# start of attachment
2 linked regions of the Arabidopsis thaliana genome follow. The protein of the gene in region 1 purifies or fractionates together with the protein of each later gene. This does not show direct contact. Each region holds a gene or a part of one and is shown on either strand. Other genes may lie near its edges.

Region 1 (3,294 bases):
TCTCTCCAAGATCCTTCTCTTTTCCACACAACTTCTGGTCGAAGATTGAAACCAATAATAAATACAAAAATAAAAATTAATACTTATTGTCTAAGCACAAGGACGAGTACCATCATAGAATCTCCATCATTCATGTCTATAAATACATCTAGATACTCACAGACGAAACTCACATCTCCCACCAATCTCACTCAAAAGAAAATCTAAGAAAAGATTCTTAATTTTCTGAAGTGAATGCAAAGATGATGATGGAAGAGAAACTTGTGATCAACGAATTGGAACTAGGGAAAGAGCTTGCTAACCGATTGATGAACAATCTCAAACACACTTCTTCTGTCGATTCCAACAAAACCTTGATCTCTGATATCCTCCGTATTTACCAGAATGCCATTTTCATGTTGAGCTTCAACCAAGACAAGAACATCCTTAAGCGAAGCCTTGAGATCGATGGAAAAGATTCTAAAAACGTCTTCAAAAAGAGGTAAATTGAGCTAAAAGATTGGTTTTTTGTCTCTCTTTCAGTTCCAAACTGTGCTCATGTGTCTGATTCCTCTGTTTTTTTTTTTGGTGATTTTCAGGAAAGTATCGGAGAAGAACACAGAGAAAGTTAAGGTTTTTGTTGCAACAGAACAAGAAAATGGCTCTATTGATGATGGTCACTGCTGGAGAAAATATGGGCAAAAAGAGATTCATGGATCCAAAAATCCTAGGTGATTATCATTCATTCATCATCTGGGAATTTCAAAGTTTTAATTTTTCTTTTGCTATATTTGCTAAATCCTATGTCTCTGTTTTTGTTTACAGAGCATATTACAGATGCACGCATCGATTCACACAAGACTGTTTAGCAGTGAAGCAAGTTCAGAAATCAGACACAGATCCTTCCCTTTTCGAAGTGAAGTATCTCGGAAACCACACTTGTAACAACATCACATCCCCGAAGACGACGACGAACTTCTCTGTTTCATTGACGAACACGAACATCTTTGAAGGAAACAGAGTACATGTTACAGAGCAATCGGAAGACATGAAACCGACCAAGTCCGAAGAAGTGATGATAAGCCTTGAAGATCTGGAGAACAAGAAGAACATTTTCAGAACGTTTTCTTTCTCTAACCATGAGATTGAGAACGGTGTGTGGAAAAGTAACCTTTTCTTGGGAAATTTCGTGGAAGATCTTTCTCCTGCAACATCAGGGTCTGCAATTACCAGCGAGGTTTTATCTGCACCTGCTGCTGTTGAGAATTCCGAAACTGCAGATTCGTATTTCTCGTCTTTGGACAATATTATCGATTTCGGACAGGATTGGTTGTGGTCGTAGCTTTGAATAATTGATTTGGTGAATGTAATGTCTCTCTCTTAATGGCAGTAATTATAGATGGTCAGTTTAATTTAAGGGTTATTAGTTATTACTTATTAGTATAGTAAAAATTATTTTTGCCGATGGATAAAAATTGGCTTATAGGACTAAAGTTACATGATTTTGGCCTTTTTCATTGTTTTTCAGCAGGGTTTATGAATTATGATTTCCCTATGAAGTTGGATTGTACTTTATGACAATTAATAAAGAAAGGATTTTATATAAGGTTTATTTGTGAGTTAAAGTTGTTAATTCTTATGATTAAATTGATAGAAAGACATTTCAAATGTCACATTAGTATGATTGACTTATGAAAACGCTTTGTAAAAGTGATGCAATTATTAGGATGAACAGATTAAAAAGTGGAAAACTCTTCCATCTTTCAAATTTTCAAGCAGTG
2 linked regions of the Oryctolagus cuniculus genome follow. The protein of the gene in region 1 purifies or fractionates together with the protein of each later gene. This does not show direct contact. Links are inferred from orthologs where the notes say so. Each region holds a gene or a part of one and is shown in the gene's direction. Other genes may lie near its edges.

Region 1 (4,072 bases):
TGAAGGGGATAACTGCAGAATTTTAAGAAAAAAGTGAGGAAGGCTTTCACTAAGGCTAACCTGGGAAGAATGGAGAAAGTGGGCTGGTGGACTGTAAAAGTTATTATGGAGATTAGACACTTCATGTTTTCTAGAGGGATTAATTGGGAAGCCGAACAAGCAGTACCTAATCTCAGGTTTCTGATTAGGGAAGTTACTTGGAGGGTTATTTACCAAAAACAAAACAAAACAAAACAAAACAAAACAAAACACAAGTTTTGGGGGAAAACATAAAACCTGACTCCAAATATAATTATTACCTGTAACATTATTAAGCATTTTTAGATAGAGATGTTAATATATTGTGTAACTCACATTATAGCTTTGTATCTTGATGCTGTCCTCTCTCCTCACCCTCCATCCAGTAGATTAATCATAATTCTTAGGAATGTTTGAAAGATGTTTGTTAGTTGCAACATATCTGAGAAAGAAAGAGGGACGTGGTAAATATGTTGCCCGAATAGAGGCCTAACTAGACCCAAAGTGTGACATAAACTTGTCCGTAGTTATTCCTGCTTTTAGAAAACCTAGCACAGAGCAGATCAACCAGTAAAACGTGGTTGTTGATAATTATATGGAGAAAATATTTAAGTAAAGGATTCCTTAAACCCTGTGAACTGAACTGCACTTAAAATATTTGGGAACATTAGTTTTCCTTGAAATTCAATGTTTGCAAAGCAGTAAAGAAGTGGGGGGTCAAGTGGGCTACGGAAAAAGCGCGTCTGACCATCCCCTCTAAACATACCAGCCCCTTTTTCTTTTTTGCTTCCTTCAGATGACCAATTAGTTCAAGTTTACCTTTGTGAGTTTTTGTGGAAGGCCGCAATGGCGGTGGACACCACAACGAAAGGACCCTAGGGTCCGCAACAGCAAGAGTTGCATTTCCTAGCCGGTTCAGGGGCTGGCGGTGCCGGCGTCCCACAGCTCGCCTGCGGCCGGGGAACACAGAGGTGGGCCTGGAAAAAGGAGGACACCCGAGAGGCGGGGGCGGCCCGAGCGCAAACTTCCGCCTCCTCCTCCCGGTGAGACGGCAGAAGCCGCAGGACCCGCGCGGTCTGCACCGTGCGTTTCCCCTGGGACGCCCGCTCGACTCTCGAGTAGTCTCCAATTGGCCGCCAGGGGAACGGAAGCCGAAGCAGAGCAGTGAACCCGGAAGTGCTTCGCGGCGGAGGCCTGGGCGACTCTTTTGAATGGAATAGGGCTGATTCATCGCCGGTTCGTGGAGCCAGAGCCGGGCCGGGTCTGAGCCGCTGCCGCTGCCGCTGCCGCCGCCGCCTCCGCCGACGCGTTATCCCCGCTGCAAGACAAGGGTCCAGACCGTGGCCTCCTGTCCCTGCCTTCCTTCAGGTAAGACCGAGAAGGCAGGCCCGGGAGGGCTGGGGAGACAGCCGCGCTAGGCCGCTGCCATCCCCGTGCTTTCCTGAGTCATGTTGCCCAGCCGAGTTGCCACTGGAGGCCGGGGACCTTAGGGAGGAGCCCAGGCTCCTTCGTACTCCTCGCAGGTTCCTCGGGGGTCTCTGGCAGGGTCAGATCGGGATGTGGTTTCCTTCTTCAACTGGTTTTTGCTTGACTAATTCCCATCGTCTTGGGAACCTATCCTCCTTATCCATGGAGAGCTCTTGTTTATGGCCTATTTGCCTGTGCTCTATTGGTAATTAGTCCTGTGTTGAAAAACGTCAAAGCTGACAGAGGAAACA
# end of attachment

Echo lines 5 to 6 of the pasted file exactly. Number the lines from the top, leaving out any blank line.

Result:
Region 1 (4,072 bases):
TGAAGGGGATAACTGCAGAATTTTAAGAAAAAAGTGAGGAAGGCTTTCACTAAGGCTAACCTGGGAAGAATGGAGAAAGTGGGCTGGTGGACTGTAAAAGTTATTATGGAGATTAGACACTTCATGTTTTCTAGAGGGATTAATTGGGAAGCCGAACAAGCAGTACCTAATCTCAGGTTTCTGATTAGGGAAGTTACTTGGAGGGTTATTTACCAAAAACAAAACAAAACAAAACAAAACAAAACAAAACACAAGTTTTGGGGGAAAACATAAAACCTGACTCCAAATATAATTATTACCTGTAACATTATTAAGCATTTTTAGATAGAGATGTTAATATATTGTGTAACTCACATTATAGCTTTGTATCTTGATGCTGTCCTCTCTCCTCACCCTCCATCCAGTAGATTAATCATAATTCTTAGGAATGTTTGAAAGATGTTTGTTAGTTGCAACATATCTGAGAAAGAAAGAGGGACGTGGTAAATATGTTGCCCGAATAGAGGCCTAACTAGACCCAAAGTGTGACATAAACTTGTCCGTAGTTATTCCTGCTTTTAGAAAACCTAGCACAGAGCAGATCAACCAGTAAAACGTGGTTGTTGATAATTATATGGAGAAAATATTTAAGTAAAGGATTCCTTAAACCCTGTGAACTGAACTGCACTTAAAATATTTGGGAACATTAGTTTTCCTTGAAATTCAATGTTTGCAAAGCAGTAAAGAAGTGGGGGGTCAAGTGGGCTACGGAAAAAGCGCGTCTGACCATCCCCTCTAAACATACCAGCCCCTTTTTCTTTTTTGCTTCCTTCAGATGACCAATTAGTTCAAGTTTACCTTTGTGAGTTTTTGTGGAAGGCCGCAATGGCGGTGGACACCACAACGAAAGGACCCTAGGGTCCGCAACAGCAAGAGTTGCATTTCCTAGCCGGTTCAGGGGCTGGCGGTGCCGGCGTCCCACAGCTCGCCTGCGGCCGGGGAACACAGAGGTGGGCCTGGAAAAAGGAGGACACCCGAGAGGCGGGGGCGGCCCGAGCGCAAACTTCCGCCTCCTCCTCCCGGTGAGACGGCAGAAGCCGCAGGACCCGCGCGGTCTGCACCGTGCGTTTCCCCTGGGACGCCCGCTCGACTCTCGAGTAGTCTCCAATTGGCCGCCAGGGGAACGGAAGCCGAAGCAGAGCAGTGAACCCGGAAGTGCTTCGCGGCGGAGGCCTGGGCGACTCTTTTGAATGGAATAGGGCTGATTCATCGCCGGTTCGTGGAGCCAGAGCCGGGCCGGGTCTGAGCCGCTGCCGCTGCCGCTGCCGCCGCCGCCTCCGCCGACGCGTTATCCCCGCTGCAAGACAAGGGTCCAGACCGTGGCCTCCTGTCCCTGCCTTCCTTCAGGTAAGACCGAGAAGGCAGGCCCGGGAGGGCTGGGGAGACAGCCGCGCTAGGCCGCTGCCATCCCCGTGCTTTCCTGAGTCATGTTGCCCAGCCGAGTTGCCACTGGAGGCCGGGGACCTTAGGGAGGAGCCCAGGCTCCTTCGTACTCCTCGCAGGTTCCTCGGGGGTCTCTGGCAGGGTCAGATCGGGATGTGGTTTCCTTCTTCAACTGGTTTTTGCTTGACTAATTCCCATCGTCTTGGGAACCTATCCTCCTTATCCATGGAGAGCTCTTGTTTATGGCCTATTTGCCTGTGCTCTATTGGTAATTAGTCCTGTGTTGAAAAACGTCAAAGCTGACAGAGGAAACA